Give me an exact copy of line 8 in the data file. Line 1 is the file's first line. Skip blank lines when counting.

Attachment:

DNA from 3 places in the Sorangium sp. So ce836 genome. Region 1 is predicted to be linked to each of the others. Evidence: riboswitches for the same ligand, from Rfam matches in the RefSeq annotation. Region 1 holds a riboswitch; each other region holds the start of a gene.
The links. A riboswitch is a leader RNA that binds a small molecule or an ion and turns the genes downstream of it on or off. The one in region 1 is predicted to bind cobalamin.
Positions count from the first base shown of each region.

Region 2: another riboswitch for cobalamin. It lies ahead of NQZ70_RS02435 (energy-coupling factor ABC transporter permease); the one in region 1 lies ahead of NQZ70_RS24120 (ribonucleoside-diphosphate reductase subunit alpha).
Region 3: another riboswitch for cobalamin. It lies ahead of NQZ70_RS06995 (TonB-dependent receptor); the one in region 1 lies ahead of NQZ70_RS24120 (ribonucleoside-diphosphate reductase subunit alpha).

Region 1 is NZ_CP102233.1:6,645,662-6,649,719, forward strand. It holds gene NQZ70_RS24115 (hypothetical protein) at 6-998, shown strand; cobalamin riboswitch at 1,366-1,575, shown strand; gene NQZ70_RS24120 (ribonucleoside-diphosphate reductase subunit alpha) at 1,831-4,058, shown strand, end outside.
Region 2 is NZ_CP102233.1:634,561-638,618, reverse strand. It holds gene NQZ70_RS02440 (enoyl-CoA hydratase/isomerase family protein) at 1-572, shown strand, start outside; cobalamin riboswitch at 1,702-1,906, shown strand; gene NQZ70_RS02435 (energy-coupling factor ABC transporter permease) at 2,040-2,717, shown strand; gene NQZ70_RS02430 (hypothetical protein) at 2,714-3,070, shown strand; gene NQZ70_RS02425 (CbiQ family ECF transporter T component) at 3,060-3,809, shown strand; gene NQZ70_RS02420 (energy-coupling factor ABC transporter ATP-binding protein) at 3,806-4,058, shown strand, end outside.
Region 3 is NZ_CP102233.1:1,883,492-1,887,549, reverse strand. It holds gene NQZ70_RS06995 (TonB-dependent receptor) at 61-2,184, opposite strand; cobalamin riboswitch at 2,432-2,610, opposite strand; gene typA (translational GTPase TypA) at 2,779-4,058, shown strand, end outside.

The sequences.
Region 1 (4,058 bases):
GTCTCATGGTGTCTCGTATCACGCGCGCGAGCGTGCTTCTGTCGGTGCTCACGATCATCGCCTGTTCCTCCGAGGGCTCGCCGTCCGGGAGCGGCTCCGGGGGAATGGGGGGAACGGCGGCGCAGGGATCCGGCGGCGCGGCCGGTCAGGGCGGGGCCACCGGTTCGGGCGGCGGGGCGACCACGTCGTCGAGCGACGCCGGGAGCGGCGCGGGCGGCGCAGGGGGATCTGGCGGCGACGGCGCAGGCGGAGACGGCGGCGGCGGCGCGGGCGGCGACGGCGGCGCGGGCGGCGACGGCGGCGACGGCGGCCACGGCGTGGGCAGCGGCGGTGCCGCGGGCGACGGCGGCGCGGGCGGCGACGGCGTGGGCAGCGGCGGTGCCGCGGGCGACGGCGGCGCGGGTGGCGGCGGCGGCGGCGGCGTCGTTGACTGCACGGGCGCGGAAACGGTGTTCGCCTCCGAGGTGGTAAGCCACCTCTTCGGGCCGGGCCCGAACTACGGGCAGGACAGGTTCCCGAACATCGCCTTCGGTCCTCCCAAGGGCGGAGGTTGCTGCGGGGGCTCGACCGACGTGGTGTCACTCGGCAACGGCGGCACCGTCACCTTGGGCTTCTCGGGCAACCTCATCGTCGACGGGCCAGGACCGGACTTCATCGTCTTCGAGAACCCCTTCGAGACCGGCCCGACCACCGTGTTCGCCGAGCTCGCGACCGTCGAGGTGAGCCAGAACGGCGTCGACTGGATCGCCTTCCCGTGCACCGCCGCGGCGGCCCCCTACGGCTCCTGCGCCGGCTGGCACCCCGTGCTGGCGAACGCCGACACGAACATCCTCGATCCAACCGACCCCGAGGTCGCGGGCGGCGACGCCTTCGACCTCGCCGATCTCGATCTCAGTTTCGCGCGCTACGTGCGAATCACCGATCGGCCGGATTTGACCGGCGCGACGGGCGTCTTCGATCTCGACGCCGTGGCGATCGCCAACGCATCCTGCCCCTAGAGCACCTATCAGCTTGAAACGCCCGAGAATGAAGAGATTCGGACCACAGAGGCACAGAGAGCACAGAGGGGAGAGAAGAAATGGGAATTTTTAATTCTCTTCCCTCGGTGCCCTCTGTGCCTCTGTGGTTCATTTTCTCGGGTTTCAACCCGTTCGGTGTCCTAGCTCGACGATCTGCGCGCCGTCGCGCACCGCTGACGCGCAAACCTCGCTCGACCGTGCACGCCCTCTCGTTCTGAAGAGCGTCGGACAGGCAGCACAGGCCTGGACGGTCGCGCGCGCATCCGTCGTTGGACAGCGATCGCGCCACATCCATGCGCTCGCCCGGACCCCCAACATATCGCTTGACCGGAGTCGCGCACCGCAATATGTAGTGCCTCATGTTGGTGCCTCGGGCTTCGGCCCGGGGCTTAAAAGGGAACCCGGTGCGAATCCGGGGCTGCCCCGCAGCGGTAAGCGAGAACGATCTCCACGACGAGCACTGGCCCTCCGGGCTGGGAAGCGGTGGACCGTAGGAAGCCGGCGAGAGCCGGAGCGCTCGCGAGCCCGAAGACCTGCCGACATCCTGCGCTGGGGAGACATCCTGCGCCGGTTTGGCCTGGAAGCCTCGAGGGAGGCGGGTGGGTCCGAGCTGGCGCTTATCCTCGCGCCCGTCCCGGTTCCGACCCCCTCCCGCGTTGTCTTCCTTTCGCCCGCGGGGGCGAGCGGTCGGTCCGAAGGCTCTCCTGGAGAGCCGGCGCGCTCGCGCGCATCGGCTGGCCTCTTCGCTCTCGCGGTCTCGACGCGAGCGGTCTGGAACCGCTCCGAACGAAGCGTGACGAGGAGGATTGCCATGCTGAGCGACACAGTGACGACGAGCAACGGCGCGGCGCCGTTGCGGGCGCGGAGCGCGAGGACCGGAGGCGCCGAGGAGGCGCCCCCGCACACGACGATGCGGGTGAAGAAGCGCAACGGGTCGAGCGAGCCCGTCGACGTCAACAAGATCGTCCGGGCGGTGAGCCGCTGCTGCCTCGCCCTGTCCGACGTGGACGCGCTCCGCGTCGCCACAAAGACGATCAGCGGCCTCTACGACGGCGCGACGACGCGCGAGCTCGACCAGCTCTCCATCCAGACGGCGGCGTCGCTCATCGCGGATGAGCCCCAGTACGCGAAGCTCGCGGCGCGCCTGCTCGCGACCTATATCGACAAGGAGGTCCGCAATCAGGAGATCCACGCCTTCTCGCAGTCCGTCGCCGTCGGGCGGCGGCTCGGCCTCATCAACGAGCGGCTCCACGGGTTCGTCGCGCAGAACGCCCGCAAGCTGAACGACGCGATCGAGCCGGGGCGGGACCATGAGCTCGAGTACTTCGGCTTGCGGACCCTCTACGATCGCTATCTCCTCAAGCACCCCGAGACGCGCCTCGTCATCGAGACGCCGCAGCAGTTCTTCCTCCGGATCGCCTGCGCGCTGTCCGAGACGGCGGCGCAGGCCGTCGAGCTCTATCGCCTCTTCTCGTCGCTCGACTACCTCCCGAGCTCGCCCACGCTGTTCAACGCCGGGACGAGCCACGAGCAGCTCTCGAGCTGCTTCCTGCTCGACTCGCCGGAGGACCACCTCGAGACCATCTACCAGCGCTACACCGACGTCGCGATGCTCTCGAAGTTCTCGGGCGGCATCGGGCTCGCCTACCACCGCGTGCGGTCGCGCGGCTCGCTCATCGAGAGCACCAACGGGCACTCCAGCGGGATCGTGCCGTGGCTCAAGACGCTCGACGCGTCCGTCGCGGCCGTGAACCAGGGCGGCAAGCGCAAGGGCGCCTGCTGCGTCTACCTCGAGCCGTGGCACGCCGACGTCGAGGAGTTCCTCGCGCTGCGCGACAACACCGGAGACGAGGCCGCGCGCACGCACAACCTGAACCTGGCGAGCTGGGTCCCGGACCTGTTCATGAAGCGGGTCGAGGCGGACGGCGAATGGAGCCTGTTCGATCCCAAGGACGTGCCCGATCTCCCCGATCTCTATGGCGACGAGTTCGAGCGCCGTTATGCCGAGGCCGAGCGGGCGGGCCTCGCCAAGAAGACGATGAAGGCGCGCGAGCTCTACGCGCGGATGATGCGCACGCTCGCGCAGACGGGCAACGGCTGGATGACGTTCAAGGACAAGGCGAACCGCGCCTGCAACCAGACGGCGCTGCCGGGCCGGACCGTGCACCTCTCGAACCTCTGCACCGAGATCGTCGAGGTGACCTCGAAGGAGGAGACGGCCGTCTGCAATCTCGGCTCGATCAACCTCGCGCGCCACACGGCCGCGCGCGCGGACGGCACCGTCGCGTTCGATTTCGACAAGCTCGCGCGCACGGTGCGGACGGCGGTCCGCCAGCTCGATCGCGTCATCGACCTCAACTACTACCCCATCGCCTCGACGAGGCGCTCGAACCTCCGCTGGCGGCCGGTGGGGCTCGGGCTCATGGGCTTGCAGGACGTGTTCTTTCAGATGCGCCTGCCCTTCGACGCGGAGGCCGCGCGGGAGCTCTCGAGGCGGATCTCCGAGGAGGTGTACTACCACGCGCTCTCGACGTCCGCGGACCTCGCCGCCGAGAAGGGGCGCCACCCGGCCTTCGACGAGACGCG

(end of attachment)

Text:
Region 3 is NZ_CP102233.1:1,883,492-1,887,549, reverse strand. It holds gene NQZ70_RS06995 (TonB-dependent receptor) at 61-2,184, opposite strand; cobalamin riboswitch at 2,432-2,610, opposite strand; gene typA (translational GTPase TypA) at 2,779-4,058, shown strand, end outside.